Paul Thomas Anderson’s legion of fans will get their chance to see the filmmaker’s latest Inherent Vice – at least those in New York and L.A. after a long build-up of anticipation. Studio Warner Bros. is handling the director’s latest, set in a drug-laced L.A. in the 1970s. Barring some unforeseen cataclysm, the feature is easily going to be this week’s b.o. superstar and likely one of the year’s biggest per screen debuts. How it will fare against other fall b.o. knock-outs like Searchlight’s Birdman or TWC’s The Imitation Game remains to be seen. A slew of Specialty openers will coincide with the Inherent Vice juggernaut. A24 will open Oscar-nominated filmmaker Atom Egoyan’s The Captive day and date after an early fall bow in the director’s native Canada. Sundance Selects will expose Free The Nipple in New York »
- Brian Brooks
No one would accuse the Hollywood Foreign Press Association of being a refined institution, but when you think about the kinds of movies, TV shows, actors, and actresses who've ended up with Golden Globes, it's actually staggering how the HFPA has gotten away with maintaining its image as a must-see event. Drunk people at the dais is, I guess, still a sufficient enough reason to tune in. Let's celebrate today's nominations with a fond look back at some silly things that have won Golden Globes. 1. "Green Card" (Best Motion Picture -- Comedy) What a classic. Nothing says "comedic wonderful good times" like Gerard Depardieu and Andie MacDowell mixing it up in an immigration romcom. Fun fact: My aunt saw this movie in Germany, noticed the reaction of the crowd, and was embarrassed on America's behalf. 2. Twiggy (Best Newcomer of the Year, Actress) I love Twiggy! She was great as a »
- Louis Virtel
The biggest fast food chain in the world is getting its own movie. The film will be called The Founder, and Saving Mr. Banks director, John Lee Hancock, is in negotiations to direct. The film will tell the origin story of McDonald's and its rise to the top in the fast food empire. This is seriously like the The Social Network, but with McDonald's. Here's a description of the story from THR:
"The Founder is a drama that tells the true story of how Ray Kroc, a salesman from Illinois, met Mac and Dick McDonald, who were running a burger operation in 1950s Southern California. Kroc was impressed by the brothers' speedy system of making the food and saw franchise potential. He maneuvered himself in a position to be able to pull the company from the brothers and create a billion-dollar empire."
- Joey Paur
While most origin stories are reserved for superhero movies, the history behind fast food restaurant McDonald's will be getting its own big screen retelling in The Founder. John Lee Hancock, best known for his hit dramas Saving Mr. Banks and The Blind Side, will direct this tale of McDonald's rise as a fast food empire. Jeremy Renner and Don Handfield are producing.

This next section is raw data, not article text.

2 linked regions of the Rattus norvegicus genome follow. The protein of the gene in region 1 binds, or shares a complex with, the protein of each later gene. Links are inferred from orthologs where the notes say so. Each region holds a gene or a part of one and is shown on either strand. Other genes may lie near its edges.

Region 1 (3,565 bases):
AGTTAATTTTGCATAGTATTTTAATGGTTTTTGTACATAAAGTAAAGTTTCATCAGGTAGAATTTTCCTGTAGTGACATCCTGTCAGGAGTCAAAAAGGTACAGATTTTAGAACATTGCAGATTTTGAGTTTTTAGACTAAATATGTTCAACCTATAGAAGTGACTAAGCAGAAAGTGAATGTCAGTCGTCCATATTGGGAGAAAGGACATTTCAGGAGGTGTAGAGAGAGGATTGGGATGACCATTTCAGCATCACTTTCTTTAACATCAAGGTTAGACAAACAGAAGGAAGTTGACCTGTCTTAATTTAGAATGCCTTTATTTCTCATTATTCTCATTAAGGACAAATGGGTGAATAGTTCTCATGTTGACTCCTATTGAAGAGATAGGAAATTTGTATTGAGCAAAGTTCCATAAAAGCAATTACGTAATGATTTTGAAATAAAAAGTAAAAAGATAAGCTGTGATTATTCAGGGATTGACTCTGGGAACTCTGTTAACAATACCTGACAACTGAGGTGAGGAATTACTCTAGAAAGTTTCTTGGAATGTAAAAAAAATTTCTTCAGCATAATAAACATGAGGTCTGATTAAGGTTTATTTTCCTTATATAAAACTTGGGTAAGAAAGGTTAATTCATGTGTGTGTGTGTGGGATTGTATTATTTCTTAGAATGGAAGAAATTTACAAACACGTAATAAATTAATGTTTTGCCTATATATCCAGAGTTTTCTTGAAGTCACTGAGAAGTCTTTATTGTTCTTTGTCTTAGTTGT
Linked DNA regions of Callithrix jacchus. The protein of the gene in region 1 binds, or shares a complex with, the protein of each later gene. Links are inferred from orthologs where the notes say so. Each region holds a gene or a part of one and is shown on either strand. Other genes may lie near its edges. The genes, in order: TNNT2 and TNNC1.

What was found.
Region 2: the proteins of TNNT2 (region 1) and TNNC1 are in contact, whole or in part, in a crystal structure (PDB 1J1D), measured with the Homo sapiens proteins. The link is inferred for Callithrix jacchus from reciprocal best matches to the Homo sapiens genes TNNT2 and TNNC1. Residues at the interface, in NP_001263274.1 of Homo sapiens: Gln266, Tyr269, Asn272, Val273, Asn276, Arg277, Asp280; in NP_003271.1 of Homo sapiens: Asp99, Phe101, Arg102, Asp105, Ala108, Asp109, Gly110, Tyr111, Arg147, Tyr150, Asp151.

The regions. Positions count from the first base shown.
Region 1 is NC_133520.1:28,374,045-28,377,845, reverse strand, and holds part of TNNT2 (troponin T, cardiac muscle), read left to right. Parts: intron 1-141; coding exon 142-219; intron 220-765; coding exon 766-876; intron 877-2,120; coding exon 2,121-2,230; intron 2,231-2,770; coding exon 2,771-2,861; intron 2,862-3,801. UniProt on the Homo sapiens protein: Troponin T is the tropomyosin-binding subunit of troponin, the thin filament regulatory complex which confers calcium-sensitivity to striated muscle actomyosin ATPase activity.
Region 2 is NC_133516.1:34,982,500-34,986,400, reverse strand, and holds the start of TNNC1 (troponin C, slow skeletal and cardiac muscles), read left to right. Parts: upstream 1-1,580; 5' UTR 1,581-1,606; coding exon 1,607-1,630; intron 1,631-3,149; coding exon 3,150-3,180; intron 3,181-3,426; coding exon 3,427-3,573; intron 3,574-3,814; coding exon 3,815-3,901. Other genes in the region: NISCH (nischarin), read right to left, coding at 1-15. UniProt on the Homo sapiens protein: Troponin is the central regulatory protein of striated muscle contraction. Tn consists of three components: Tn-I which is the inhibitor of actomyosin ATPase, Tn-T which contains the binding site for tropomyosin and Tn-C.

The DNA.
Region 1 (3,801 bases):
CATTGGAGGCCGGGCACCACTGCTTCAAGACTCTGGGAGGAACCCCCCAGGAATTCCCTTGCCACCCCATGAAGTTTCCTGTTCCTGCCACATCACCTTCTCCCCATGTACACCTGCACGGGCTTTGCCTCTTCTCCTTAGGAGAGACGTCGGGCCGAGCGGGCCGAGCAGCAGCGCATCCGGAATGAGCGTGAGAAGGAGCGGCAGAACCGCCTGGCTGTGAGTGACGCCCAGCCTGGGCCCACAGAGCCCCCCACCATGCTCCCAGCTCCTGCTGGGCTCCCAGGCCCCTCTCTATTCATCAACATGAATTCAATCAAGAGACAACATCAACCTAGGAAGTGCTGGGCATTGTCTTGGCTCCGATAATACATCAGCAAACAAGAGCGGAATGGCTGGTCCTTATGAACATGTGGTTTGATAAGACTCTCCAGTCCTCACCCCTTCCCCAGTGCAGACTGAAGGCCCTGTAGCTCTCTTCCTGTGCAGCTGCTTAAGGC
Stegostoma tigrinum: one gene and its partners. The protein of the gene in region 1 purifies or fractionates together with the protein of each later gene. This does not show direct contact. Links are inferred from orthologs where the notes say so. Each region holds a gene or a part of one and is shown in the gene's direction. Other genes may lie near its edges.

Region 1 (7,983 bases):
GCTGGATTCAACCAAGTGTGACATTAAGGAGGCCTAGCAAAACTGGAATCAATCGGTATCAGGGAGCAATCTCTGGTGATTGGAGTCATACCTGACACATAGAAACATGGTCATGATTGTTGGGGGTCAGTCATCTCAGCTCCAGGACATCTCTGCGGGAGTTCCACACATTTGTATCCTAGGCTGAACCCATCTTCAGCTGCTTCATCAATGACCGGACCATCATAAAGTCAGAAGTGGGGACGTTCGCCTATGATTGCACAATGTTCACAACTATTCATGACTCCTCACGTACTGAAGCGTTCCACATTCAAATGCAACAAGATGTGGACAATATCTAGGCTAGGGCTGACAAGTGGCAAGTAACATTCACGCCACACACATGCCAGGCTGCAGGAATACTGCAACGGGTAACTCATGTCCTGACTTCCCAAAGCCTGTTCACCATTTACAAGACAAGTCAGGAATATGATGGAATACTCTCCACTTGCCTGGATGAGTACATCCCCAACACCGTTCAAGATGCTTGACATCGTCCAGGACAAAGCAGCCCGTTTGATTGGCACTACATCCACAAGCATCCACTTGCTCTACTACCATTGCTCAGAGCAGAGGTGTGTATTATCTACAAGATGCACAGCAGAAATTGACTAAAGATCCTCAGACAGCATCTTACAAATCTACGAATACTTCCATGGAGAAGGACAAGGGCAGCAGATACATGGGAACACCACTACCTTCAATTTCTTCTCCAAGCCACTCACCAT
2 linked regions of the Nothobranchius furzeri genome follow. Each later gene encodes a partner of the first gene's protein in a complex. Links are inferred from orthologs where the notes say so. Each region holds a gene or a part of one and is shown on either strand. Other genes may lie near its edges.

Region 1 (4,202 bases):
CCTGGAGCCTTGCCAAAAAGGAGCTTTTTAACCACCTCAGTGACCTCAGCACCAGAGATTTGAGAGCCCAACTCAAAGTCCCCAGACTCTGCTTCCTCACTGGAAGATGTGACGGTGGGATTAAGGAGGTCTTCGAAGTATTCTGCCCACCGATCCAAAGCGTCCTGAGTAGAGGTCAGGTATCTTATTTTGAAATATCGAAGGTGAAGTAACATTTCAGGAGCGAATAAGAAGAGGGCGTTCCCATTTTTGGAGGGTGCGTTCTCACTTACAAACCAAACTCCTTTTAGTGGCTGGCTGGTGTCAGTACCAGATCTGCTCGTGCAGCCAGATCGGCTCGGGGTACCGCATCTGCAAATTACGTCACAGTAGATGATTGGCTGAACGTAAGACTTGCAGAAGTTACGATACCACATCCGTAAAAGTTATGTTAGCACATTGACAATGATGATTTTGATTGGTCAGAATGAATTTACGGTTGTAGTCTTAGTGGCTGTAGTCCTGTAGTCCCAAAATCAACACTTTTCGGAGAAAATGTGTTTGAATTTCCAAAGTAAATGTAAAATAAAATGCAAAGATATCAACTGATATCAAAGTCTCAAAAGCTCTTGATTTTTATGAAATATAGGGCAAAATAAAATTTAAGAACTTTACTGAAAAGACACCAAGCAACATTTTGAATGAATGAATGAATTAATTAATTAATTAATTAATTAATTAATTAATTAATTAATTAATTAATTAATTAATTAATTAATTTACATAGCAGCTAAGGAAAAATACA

The Founder will tell the true story of Ray Kroc, who was a salesman from Illinois. He met Mac and Dick McDonald, who were running their own burger operation in 1950s Southern California, and was impressed by their speedy system of making and delivering food. Kroc saw franchise potential in the restaurant, and pulled the company from the brothers to create a billion-dollar business.
The rags-to-riches biopic has proven to be a crowd-pleasing template for movie gold. Tracing the origins of a noted person of interest as they ascend the ladder of success is a sure-fire way to capitalize on a business’s notoriety in the public domain. With The Social Network an example of the darker shades of corporate practice linked to Facebook, and another Steve Jobs biopic en route, the rise of the underdog movie still has a few miles left. Bearing that in mind, the next business earmarked for the big screen treatment is fast food giant, McDonald’s, in The Founder.
According to a report by THR, the director tasked with bringing the story of the globally recognized burger slingers to theatres is The Blind Side helmer, John Lee Hancock. In conjunction with FilmNation and The Combine – Jeremy Renner’s production outfit – he’s set to tell the story of »
- Gem Seddon
Imagine The Social Network crossed with There Will Be Blood. Now add a Coke and a side of fries and you have the concept behind The Founder, a developing movie about the origin and creation of McDonald's. That's right, there is a movie being developed about the world famous fast food franchise that is inescapable anywhere you go on Earth. And the movie may have nabbed a director as well. The Hollywood Reporter says Saving Mr Banks and The Blind Side director John Lee Hancock is in »
- Alex Maidy